I have been building 1 meter wingspan 100g class free flight mono wing gliders with a chord of around 10 cm and a flying speed of approximately 3 meters per second. So far glide ratios of around 10:1 have been achieved. The wing thickness is 1.2 centimeters. The airfoil has maximum thickness at 3.5 cm from leading edge. The bottom is flat, but only covered 6 cm from leading edge, leaving an undercambered area the remaining 4 cm to the trailing edge (this design grew out of thin undercambered wings).
So, is there a maximum aspect ratio (possibly based on Reynolds number calculations and/or "pressure leakage" due to the small scale or low speed)? Or do we continue to go for as high an aspect ratio as structurally possible.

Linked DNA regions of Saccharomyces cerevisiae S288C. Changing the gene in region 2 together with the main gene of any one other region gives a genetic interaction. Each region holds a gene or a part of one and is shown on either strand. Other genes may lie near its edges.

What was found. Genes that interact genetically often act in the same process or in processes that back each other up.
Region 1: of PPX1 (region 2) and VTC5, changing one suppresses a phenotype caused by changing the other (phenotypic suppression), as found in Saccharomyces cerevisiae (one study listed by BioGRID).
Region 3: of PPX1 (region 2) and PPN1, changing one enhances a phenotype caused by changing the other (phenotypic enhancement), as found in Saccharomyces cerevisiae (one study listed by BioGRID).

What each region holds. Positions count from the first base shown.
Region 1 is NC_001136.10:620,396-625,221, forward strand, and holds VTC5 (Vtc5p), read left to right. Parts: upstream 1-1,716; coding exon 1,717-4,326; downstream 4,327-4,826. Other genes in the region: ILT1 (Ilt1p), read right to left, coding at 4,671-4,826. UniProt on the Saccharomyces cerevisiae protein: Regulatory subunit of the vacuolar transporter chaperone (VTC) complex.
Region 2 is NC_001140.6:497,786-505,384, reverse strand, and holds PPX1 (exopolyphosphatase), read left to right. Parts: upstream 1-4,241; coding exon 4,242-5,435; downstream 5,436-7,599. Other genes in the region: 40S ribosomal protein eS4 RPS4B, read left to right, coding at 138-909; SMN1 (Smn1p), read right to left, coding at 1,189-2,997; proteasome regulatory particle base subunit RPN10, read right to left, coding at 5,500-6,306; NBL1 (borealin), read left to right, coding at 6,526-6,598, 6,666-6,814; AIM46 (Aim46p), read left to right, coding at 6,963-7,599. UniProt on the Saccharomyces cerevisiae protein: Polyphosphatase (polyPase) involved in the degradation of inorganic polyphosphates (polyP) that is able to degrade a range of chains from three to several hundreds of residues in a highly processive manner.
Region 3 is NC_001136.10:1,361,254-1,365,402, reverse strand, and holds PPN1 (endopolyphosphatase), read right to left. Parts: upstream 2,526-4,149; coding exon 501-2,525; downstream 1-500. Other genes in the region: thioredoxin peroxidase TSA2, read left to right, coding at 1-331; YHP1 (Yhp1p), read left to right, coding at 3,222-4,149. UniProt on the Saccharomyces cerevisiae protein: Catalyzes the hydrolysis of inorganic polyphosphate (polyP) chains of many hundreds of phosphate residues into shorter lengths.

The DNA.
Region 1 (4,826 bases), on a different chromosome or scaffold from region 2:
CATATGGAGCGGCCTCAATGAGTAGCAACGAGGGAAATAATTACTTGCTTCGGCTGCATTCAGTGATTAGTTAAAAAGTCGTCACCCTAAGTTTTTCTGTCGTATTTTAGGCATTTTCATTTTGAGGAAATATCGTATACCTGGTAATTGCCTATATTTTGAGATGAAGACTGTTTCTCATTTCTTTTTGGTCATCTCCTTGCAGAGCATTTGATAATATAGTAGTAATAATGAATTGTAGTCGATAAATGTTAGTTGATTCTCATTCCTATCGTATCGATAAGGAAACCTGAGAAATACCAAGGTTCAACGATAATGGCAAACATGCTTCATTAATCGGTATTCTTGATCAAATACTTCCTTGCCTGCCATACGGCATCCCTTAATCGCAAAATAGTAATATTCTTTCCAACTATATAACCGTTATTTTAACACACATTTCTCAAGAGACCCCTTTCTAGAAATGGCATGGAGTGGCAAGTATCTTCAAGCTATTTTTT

Reynolds number for airfoils = Vc/v where V = 3 m/s, chord = 0.1 meter, kinematic viscosity at sea level = 1.460 × 10 minus 5th power = 20,548 for my model.
A response by Peter Kampf June 22, 2018 to "Is it best to use a thick airfoil or an undercambered airfoil for for slow speed flight" mentioned the Daedelus airfoils DAE 11, DAE 21, DAE 31, so it seems to be on the right track.
I am getting ready to start a build, would there be an optimal aspect ratio for this new aircraft?